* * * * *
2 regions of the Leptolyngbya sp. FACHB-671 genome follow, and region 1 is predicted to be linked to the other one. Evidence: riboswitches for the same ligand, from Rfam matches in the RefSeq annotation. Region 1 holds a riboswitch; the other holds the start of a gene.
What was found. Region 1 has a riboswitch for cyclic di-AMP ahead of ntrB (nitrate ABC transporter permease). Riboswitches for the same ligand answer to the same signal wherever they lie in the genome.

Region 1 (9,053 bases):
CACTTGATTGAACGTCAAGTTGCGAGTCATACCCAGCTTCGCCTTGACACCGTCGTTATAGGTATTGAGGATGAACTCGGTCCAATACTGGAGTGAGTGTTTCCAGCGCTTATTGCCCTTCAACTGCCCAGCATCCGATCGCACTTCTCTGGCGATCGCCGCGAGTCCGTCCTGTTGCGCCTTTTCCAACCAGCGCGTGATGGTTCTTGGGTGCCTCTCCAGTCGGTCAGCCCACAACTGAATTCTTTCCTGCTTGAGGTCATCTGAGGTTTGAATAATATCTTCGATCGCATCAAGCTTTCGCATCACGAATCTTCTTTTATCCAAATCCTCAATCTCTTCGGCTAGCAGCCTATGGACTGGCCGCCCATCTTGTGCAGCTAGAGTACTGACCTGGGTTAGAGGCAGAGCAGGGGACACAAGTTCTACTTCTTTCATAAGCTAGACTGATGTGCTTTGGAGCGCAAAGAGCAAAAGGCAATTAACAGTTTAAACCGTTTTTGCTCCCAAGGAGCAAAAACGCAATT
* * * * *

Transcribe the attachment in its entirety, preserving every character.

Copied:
2 regions of the Leptolyngbya sp. FACHB-671 genome follow, and region 1 is predicted to be linked to the other one. Evidence: riboswitches for the same ligand, from Rfam matches in the RefSeq annotation. Region 1 holds a riboswitch; the other holds the start of a gene.
What was found. Region 1 has a riboswitch for cyclic di-AMP ahead of ntrB (nitrate ABC transporter permease). Riboswitches for the same ligand answer to the same signal wherever they lie in the genome.

Region 1 (9,053 bases):
CACTTGATTGAACGTCAAGTTGCGAGTCATACCCAGCTTCGCCTTGACACCGTCGTTATAGGTATTGAGGATGAACTCGGTCCAATACTGGAGTGAGTGTTTCCAGCGCTTATTGCCCTTCAACTGCCCAGCATCCGATCGCACTTCTCTGGCGATCGCCGCGAGTCCGTCCTGTTGCGCCTTTTCCAACCAGCGCGTGATGGTTCTTGGGTGCCTCTCCAGTCGGTCAGCCCACAACTGAATTCTTTCCTGCTTGAGGTCATCTGAGGTTTGAATAATATCTTCGATCGCATCAAGCTTTCGCATCACGAATCTTCTTTTATCCAAATCCTCAATCTCTTCGGCTAGCAGCCTATGGACTGGCCGCCCATCTTGTGCAGCTAGAGTACTGACCTGGGTTAGAGGCAGAGCAGGGGACACAAGTTCTACTTCTTTCATAAGCTAGACTGATGTGCTTTGGAGCGCAAAGAGCAAAAGGCAATTAACAGTTTAAACCGTTTTTGCTCCCAAGGAGCAAAAACGCAATT